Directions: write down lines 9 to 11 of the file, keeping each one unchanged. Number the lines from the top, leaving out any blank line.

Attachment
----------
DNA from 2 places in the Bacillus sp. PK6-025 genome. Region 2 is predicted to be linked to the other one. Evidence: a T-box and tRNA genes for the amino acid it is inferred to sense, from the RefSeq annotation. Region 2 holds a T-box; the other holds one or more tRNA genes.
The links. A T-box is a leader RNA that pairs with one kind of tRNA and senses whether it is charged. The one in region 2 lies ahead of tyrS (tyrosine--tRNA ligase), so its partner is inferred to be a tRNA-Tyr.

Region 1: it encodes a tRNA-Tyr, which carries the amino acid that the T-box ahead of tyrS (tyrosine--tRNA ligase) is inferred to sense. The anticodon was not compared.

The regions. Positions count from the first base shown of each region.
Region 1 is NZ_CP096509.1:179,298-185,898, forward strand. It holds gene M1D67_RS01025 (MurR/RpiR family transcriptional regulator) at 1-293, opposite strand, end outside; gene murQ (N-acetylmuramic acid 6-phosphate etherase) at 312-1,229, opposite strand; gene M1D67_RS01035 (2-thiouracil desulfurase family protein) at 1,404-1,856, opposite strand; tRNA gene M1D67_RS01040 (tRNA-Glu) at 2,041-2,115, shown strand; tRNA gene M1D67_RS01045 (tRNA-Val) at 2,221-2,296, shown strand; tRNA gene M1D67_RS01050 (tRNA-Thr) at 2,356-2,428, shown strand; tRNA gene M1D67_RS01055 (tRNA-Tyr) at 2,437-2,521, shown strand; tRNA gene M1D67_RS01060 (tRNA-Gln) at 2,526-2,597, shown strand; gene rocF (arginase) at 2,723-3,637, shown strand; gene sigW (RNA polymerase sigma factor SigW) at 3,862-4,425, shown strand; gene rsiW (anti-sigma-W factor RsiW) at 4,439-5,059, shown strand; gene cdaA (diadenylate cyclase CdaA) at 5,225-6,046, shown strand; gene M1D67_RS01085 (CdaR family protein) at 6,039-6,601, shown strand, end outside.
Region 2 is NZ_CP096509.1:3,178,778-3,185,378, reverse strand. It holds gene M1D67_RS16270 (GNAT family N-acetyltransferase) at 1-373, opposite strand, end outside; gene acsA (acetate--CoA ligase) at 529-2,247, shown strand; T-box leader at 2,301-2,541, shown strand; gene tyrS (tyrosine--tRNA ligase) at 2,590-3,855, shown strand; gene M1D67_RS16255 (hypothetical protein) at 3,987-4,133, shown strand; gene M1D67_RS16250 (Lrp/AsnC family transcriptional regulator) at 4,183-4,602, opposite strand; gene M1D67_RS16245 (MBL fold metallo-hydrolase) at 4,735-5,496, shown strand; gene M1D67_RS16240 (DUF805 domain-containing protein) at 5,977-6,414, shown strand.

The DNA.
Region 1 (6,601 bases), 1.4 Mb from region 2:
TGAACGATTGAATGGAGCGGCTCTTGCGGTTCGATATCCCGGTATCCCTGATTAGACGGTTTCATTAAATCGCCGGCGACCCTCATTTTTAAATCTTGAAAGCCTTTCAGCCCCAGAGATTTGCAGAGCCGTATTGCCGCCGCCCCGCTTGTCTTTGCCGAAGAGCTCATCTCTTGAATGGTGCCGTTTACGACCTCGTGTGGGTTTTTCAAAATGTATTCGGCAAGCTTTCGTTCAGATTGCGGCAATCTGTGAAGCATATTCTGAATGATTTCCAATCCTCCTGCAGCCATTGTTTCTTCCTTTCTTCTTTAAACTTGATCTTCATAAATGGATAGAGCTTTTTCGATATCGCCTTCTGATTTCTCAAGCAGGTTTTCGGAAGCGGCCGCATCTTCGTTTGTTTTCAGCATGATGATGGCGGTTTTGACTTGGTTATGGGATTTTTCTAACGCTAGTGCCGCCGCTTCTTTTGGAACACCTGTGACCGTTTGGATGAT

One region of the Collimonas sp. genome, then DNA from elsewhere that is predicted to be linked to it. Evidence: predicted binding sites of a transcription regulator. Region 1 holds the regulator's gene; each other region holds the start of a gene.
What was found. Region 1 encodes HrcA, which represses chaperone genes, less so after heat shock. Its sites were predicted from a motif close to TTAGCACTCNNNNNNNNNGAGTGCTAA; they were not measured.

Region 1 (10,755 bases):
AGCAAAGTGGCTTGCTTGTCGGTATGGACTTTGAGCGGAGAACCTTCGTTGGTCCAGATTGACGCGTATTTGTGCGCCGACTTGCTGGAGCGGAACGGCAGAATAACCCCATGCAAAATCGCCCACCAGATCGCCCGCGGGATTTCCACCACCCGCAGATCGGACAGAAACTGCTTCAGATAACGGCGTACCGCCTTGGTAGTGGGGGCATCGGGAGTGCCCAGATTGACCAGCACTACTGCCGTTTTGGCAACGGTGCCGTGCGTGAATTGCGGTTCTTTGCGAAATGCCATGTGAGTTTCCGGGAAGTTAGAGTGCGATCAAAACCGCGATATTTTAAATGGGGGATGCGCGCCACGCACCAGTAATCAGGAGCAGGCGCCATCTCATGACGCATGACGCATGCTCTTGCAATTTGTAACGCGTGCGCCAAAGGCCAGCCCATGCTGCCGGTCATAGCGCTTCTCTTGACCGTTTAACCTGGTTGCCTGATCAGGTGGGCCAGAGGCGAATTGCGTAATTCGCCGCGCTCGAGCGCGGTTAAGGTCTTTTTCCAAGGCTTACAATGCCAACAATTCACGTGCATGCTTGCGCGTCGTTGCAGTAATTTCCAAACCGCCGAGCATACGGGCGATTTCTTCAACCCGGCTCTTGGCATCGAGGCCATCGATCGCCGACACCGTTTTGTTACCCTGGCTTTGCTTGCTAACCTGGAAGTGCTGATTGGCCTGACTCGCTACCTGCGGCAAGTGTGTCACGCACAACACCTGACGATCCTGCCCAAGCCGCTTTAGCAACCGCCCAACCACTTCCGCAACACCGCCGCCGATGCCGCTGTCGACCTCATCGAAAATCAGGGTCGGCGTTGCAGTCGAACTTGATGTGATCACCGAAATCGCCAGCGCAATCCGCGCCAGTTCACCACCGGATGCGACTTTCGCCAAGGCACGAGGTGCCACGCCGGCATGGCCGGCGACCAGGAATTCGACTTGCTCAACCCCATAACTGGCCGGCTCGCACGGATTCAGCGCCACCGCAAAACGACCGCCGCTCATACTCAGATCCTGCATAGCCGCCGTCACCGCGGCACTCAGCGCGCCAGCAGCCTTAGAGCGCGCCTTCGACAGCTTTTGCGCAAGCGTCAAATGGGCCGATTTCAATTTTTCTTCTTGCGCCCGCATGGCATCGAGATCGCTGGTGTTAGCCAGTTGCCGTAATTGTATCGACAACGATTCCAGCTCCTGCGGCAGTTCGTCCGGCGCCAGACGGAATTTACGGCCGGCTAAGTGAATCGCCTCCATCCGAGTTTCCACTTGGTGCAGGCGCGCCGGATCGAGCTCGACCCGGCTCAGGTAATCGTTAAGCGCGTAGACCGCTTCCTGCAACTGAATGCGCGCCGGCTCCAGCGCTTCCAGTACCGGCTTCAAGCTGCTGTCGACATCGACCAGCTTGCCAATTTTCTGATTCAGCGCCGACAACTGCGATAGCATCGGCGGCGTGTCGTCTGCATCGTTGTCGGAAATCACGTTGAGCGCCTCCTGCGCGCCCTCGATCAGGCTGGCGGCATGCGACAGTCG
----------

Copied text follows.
TGAACGATTGAATGGAGCGGCTCTTGCGGTTCGATATCCCGGTATCCCTGATTAGACGGTTTCATTAAATCGCCGGCGACCCTCATTTTTAAATCTTGAAAGCCTTTCAGCCCCAGAGATTTGCAGAGCCGTATTGCCGCCGCCCCGCTTGTCTTTGCCGAAGAGCTCATCTCTTGAATGGTGCCGTTTACGACCTCGTGTGGGTTTTTCAAAATGTATTCGGCAAGCTTTCGTTCAGATTGCGGCAATCTGTGAAGCATATTCTGAATGATTTCCAATCCTCCTGCAGCCATTGTTTCTTCCTTTCTTCTTTAAACTTGATCTTCATAAATGGATAGAGCTTTTTCGATATCGCCTTCTGATTTCTCAAGCAGGTTTTCGGAAGCGGCCGCATCTTCGTTTGTTTTCAGCATGATGATGGCGGTTTTGACTTGGTTATGGGATTTTTCTAACGCTAGTGCCGCCGCTTCTTTTGGAACACCTGTGACCGTTTGGATGAT

One region of the Collimonas sp. genome, then DNA from elsewhere that is predicted to be linked to it. Evidence: predicted binding sites of a transcription regulator. Region 1 holds the regulator's gene; each other region holds the start of a gene.
What was found. Region 1 encodes HrcA, which represses chaperone genes, less so after heat shock. Its sites were predicted from a motif close to TTAGCACTCNNNNNNNNNGAGTGCTAA; they were not measured.